In the distance, not too far up the pathway, I saw a great Bilbar tree rising up above the other trees. Its base was at least the breadth of a sword and would be incredibly difficult for Sajon to chop down. I made the leap, but this time, my footing wasn’t so sure upon its sodden branches and I found myself falling to the earth. Stunned but surprisingly uninjured, I looked up to see Sajon hurrying toward my position.

“Your game is ended,” he said with a heavy breath and drew near to strike. I cast the shield aside, lifted my sword with both hands and sliced through the foundation of the tree (as if the sword was made of fire and the tree of snow). The tree cracked and splintered beneath its weighty momentum. I scrambled to safety as the tree began to tip in our direction. With a look of great fear, Sajon turned to run but was overcome by the upper branches of the tree crashing upon him and pinning him to the ground. Releasing my family from their grip, Sajon’s men ran up the pathway and gathered around the tree.

“Release me!” Sajon cried out, “Release me at once!” Freed from his captors, Father passed through the crowd of horsemen and made his way to the tree. Looking over the scattered prison of branches that held Sajon to the earth, Father spoke sternly.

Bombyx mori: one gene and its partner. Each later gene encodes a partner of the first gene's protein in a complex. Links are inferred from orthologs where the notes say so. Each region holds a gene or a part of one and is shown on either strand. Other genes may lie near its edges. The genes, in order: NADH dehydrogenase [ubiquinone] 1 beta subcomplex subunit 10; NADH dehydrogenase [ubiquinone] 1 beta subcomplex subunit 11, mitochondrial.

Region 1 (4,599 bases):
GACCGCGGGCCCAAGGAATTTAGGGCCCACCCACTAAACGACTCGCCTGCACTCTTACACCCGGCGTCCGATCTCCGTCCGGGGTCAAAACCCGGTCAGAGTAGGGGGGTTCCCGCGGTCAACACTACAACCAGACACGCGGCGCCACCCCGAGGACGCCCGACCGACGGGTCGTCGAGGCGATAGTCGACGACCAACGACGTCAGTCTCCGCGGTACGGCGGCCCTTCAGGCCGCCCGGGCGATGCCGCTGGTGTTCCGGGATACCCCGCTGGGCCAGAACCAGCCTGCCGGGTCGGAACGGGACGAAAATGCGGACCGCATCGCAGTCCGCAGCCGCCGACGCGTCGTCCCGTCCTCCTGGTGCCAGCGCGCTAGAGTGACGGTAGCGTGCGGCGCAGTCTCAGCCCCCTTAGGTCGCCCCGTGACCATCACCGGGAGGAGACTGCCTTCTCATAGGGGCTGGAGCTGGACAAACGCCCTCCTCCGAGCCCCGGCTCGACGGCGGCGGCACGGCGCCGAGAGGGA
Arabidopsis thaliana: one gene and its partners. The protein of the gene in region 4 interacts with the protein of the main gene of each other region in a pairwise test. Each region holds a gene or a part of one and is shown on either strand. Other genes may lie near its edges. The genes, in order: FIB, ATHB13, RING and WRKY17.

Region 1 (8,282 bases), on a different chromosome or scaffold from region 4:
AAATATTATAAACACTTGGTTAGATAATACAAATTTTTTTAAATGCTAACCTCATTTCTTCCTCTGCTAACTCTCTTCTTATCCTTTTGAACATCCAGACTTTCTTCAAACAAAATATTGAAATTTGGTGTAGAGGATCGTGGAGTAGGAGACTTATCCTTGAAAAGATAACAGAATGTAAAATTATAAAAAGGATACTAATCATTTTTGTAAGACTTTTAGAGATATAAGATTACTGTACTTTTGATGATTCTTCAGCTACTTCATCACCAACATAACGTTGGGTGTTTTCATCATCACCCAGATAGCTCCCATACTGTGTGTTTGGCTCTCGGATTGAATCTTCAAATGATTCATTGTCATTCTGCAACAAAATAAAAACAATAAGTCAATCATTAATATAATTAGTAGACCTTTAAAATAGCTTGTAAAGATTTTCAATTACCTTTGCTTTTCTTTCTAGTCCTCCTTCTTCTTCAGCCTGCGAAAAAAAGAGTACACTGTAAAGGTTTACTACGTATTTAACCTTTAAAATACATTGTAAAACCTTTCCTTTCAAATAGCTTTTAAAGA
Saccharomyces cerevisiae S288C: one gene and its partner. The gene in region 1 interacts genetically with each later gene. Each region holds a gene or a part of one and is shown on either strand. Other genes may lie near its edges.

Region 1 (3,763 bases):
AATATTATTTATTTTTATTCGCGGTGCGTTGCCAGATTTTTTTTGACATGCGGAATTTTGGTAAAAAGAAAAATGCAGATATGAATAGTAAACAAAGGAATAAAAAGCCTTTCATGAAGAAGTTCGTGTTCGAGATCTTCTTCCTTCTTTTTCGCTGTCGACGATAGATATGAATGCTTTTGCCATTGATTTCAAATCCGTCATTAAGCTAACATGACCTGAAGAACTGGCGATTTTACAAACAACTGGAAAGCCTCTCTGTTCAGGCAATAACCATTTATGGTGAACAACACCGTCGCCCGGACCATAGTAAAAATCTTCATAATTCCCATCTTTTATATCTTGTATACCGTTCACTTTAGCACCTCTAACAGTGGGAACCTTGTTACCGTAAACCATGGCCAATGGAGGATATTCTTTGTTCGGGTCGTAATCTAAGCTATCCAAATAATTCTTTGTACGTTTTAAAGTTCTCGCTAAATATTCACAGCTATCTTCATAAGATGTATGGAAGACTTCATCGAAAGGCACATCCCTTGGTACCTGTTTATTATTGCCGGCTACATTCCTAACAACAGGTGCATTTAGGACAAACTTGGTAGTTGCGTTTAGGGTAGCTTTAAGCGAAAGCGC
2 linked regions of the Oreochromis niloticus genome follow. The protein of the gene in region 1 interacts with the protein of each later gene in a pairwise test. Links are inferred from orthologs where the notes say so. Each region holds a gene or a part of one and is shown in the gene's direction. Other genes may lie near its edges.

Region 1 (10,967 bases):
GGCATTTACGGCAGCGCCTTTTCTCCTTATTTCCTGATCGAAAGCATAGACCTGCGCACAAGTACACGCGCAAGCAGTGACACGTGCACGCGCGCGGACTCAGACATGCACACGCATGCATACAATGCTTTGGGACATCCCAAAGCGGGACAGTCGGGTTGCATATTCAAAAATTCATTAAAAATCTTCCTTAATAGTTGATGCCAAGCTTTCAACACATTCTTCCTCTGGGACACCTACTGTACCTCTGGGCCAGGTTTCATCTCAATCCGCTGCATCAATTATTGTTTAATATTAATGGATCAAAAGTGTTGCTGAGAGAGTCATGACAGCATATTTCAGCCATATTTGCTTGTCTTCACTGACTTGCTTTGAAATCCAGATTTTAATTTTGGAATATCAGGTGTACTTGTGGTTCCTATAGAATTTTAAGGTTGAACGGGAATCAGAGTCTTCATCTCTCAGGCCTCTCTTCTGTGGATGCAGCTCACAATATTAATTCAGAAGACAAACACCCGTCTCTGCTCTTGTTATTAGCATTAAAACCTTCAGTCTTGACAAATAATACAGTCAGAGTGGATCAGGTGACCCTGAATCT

“Give us your word that you will allow for our safe passage through Painoct. Do this and the boy will set you free.”

“Very well, you have my word,” Sajon said. “Release me and I will guard you through to your destination by my very own horse.” At his word, I carved through the Bilbar branches and released Sajon from its grip. A few of his men rushed forward and helped him to his feet. Wiping the moistened debris from his armor, he glanced toward me.

“You are indeed a brave one, Joshua. What strange magic is it that possess for such feats? How is it that a boy can defy nature and element?” Placing his hand on my shoulder, he dropped to look at the sword, “And what manner of weapon is it that you carry, young one?”

“He is of the Sower,” Father interrupted, “a champion of Ganchimi!”

“Does your father speak the truth, boy?”

“He does,” I said.

“Fetch for this family dry clothing,” Sajon called to his men as he rose to his feet, “and retrieve their belongings. We will secure their passage through Painoct to Rathland.” Turning back to me he continued, “Are you hungry?”

“I am,” I said.

“Very well, young champion. Today you and your family will feast with the bravest soldiers of Painoct.”